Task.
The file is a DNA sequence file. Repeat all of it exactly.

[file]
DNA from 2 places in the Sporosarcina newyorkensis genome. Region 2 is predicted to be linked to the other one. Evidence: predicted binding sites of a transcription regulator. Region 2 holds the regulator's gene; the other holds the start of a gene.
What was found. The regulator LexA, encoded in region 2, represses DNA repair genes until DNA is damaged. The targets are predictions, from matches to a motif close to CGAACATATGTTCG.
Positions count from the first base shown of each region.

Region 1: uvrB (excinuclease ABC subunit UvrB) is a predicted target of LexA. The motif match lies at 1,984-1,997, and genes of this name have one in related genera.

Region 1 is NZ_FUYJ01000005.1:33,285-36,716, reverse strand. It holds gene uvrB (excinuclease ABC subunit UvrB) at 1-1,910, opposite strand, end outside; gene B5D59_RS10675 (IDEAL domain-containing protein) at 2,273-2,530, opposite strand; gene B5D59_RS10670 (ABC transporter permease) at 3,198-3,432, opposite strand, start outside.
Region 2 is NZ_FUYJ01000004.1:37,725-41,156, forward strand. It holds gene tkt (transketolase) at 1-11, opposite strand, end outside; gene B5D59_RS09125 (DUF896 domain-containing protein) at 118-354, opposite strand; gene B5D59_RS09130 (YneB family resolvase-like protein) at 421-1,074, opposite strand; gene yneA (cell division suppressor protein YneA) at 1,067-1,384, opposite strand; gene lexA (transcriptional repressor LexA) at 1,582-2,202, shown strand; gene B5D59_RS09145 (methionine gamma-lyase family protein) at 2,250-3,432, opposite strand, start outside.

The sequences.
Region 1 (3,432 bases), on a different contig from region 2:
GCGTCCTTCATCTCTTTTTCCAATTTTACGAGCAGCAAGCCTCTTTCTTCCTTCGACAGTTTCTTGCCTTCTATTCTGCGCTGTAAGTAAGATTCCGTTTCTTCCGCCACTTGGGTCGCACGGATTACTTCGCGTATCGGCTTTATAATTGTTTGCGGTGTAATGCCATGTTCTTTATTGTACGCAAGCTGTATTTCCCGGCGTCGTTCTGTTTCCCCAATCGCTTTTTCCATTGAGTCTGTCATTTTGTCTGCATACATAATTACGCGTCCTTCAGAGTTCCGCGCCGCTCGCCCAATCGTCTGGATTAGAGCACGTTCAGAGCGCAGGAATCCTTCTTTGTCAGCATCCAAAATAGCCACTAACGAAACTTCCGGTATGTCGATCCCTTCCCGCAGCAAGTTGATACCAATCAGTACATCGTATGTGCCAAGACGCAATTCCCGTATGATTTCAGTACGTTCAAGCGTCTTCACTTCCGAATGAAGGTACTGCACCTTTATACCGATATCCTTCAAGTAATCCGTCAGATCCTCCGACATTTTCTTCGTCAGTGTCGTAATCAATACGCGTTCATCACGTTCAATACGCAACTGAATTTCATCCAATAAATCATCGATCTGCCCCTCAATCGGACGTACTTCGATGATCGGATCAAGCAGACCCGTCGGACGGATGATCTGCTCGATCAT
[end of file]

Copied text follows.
DNA from 2 places in the Sporosarcina newyorkensis genome. Region 2 is predicted to be linked to the other one. Evidence: predicted binding sites of a transcription regulator. Region 2 holds the regulator's gene; the other holds the start of a gene.
What was found. The regulator LexA, encoded in region 2, represses DNA repair genes until DNA is damaged. The targets are predictions, from matches to a motif close to CGAACATATGTTCG.
Positions count from the first base shown of each region.

Region 1: uvrB (excinuclease ABC subunit UvrB) is a predicted target of LexA. The motif match lies at 1,984-1,997, and genes of this name have one in related genera.

Region 1 is NZ_FUYJ01000005.1:33,285-36,716, reverse strand. It holds gene uvrB (excinuclease ABC subunit UvrB) at 1-1,910, opposite strand, end outside; gene B5D59_RS10675 (IDEAL domain-containing protein) at 2,273-2,530, opposite strand; gene B5D59_RS10670 (ABC transporter permease) at 3,198-3,432, opposite strand, start outside.
Region 2 is NZ_FUYJ01000004.1:37,725-41,156, forward strand. It holds gene tkt (transketolase) at 1-11, opposite strand, end outside; gene B5D59_RS09125 (DUF896 domain-containing protein) at 118-354, opposite strand; gene B5D59_RS09130 (YneB family resolvase-like protein) at 421-1,074, opposite strand; gene yneA (cell division suppressor protein YneA) at 1,067-1,384, opposite strand; gene lexA (transcriptional repressor LexA) at 1,582-2,202, shown strand; gene B5D59_RS09145 (methionine gamma-lyase family protein) at 2,250-3,432, opposite strand, start outside.

The sequences.
Region 1 (3,432 bases), on a different contig from region 2:
GCGTCCTTCATCTCTTTTTCCAATTTTACGAGCAGCAAGCCTCTTTCTTCCTTCGACAGTTTCTTGCCTTCTATTCTGCGCTGTAAGTAAGATTCCGTTTCTTCCGCCACTTGGGTCGCACGGATTACTTCGCGTATCGGCTTTATAATTGTTTGCGGTGTAATGCCATGTTCTTTATTGTACGCAAGCTGTATTTCCCGGCGTCGTTCTGTTTCCCCAATCGCTTTTTCCATTGAGTCTGTCATTTTGTCTGCATACATAATTACGCGTCCTTCAGAGTTCCGCGCCGCTCGCCCAATCGTCTGGATTAGAGCACGTTCAGAGCGCAGGAATCCTTCTTTGTCAGCATCCAAAATAGCCACTAACGAAACTTCCGGTATGTCGATCCCTTCCCGCAGCAAGTTGATACCAATCAGTACATCGTATGTGCCAAGACGCAATTCCCGTATGATTTCAGTACGTTCAAGCGTCTTCACTTCCGAATGAAGGTACTGCACCTTTATACCGATATCCTTCAAGTAATCCGTCAGATCCTCCGACATTTTCTTCGTCAGTGTCGTAATCAATACGCGTTCATCACGTTCAATACGCAACTGAATTTCATCCAATAAATCATCGATCTGCCCCTCAATCGGACGTACTTCGATGATCGGATCAAGCAGACCCGTCGGACGGATGATCTGCTCGATCAT